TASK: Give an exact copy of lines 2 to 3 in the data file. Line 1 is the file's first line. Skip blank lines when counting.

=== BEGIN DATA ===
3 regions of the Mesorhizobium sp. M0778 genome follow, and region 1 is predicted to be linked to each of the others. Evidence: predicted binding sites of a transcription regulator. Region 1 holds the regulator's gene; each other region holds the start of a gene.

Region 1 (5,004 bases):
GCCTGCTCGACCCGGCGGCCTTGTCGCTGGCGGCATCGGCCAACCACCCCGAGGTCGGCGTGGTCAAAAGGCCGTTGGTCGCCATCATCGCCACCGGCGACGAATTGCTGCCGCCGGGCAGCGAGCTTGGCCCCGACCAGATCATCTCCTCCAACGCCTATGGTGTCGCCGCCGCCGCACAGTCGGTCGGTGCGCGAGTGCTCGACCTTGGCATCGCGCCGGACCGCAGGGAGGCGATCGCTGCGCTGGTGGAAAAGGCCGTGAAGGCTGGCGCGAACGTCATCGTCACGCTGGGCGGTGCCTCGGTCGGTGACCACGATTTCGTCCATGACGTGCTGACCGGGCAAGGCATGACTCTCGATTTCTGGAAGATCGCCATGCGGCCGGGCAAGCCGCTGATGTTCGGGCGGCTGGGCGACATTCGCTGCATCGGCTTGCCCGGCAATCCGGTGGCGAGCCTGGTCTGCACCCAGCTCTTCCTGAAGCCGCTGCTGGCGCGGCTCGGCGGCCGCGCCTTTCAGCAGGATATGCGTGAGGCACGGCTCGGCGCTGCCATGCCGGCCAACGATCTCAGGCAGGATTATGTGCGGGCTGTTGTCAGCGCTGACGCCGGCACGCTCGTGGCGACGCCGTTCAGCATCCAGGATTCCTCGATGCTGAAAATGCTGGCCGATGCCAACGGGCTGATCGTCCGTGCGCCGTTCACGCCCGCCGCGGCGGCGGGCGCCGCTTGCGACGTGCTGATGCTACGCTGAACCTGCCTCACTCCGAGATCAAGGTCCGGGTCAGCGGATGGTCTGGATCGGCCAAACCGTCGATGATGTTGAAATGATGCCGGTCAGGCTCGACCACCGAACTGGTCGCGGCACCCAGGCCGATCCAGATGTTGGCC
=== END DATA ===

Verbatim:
Region 1 (5,004 bases):
GCCTGCTCGACCCGGCGGCCTTGTCGCTGGCGGCATCGGCCAACCACCCCGAGGTCGGCGTGGTCAAAAGGCCGTTGGTCGCCATCATCGCCACCGGCGACGAATTGCTGCCGCCGGGCAGCGAGCTTGGCCCCGACCAGATCATCTCCTCCAACGCCTATGGTGTCGCCGCCGCCGCACAGTCGGTCGGTGCGCGAGTGCTCGACCTTGGCATCGCGCCGGACCGCAGGGAGGCGATCGCTGCGCTGGTGGAAAAGGCCGTGAAGGCTGGCGCGAACGTCATCGTCACGCTGGGCGGTGCCTCGGTCGGTGACCACGATTTCGTCCATGACGTGCTGACCGGGCAAGGCATGACTCTCGATTTCTGGAAGATCGCCATGCGGCCGGGCAAGCCGCTGATGTTCGGGCGGCTGGGCGACATTCGCTGCATCGGCTTGCCCGGCAATCCGGTGGCGAGCCTGGTCTGCACCCAGCTCTTCCTGAAGCCGCTGCTGGCGCGGCTCGGCGGCCGCGCCTTTCAGCAGGATATGCGTGAGGCACGGCTCGGCGCTGCCATGCCGGCCAACGATCTCAGGCAGGATTATGTGCGGGCTGTTGTCAGCGCTGACGCCGGCACGCTCGTGGCGACGCCGTTCAGCATCCAGGATTCCTCGATGCTGAAAATGCTGGCCGATGCCAACGGGCTGATCGTCCGTGCGCCGTTCACGCCCGCCGCGGCGGCGGGCGCCGCTTGCGACGTGCTGATGCTACGCTGAACCTGCCTCACTCCGAGATCAAGGTCCGGGTCAGCGGATGGTCTGGATCGGCCAAACCGTCGATGATGTTGAAATGATGCCGGTCAGGCTCGACCACCGAACTGGTCGCGGCACCCAGGCCGATCCAGATGTTGGCC